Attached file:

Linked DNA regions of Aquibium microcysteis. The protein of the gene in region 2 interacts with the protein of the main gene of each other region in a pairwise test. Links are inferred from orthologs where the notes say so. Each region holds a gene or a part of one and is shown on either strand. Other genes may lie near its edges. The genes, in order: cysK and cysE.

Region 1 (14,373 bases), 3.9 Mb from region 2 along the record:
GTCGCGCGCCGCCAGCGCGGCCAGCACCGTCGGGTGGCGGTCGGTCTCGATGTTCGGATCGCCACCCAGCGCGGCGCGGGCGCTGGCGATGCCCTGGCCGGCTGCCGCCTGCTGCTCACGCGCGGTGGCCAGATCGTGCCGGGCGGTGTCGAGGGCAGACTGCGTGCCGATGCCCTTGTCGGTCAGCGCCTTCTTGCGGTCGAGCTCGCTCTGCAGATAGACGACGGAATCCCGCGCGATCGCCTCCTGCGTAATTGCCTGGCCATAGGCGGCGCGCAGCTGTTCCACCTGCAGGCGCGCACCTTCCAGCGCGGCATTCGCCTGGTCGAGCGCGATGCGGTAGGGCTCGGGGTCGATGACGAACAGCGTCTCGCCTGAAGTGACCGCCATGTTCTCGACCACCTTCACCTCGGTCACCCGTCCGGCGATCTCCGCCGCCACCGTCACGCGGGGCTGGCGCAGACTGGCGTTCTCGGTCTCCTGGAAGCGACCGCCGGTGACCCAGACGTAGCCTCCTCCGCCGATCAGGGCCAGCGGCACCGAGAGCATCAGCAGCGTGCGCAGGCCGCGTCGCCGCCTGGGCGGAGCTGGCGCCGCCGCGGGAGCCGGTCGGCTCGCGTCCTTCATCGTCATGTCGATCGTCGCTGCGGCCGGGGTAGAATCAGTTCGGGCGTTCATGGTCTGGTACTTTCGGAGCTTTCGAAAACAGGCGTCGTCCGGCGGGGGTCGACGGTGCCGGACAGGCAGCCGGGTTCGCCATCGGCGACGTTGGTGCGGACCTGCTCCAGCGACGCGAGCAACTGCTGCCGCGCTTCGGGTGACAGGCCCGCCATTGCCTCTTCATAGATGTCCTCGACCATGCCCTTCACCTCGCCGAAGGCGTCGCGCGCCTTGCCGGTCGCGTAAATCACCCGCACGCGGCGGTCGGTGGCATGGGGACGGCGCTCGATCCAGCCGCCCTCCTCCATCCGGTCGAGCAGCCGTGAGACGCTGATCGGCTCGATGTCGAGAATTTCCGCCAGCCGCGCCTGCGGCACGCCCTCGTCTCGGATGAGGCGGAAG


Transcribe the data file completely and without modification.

Linked DNA regions of Aquibium microcysteis. The protein of the gene in region 2 interacts with the protein of the main gene of each other region in a pairwise test. Links are inferred from orthologs where the notes say so. Each region holds a gene or a part of one and is shown on either strand. Other genes may lie near its edges. The genes, in order: cysK and cysE.

Region 1 (14,373 bases), 3.9 Mb from region 2 along the record:
GTCGCGCGCCGCCAGCGCGGCCAGCACCGTCGGGTGGCGGTCGGTCTCGATGTTCGGATCGCCACCCAGCGCGGCGCGGGCGCTGGCGATGCCCTGGCCGGCTGCCGCCTGCTGCTCACGCGCGGTGGCCAGATCGTGCCGGGCGGTGTCGAGGGCAGACTGCGTGCCGATGCCCTTGTCGGTCAGCGCCTTCTTGCGGTCGAGCTCGCTCTGCAGATAGACGACGGAATCCCGCGCGATCGCCTCCTGCGTAATTGCCTGGCCATAGGCGGCGCGCAGCTGTTCCACCTGCAGGCGCGCACCTTCCAGCGCGGCATTCGCCTGGTCGAGCGCGATGCGGTAGGGCTCGGGGTCGATGACGAACAGCGTCTCGCCTGAAGTGACCGCCATGTTCTCGACCACCTTCACCTCGGTCACCCGTCCGGCGATCTCCGCCGCCACCGTCACGCGGGGCTGGCGCAGACTGGCGTTCTCGGTCTCCTGGAAGCGACCGCCGGTGACCCAGACGTAGCCTCCTCCGCCGATCAGGGCCAGCGGCACCGAGAGCATCAGCAGCGTGCGCAGGCCGCGTCGCCGCCTGGGCGGAGCTGGCGCCGCCGCGGGAGCCGGTCGGCTCGCGTCCTTCATCGTCATGTCGATCGTCGCTGCGGCCGGGGTAGAATCAGTTCGGGCGTTCATGGTCTGGTACTTTCGGAGCTTTCGAAAACAGGCGTCGTCCGGCGGGGGTCGACGGTGCCGGACAGGCAGCCGGGTTCGCCATCGGCGACGTTGGTGCGGACCTGCTCCAGCGACGCGAGCAACTGCTGCCGCGCTTCGGGTGACAGGCCCGCCATTGCCTCTTCATAGATGTCCTCGACCATGCCCTTCACCTCGCCGAAGGCGTCGCGCGCCTTGCCGGTCGCGTAAATCACCCGCACGCGGCGGTCGGTGGCATGGGGACGGCGCTCGATCCAGCCGCCCTCCTCCATCCGGTCGAGCAGCCGTGAGACGCTGATCGGCTCGATGTCGAGAATTTCCGCCAGCCGCGCCTGCGGCACGCCCTCGTCTCGGATGAGGCGGAAG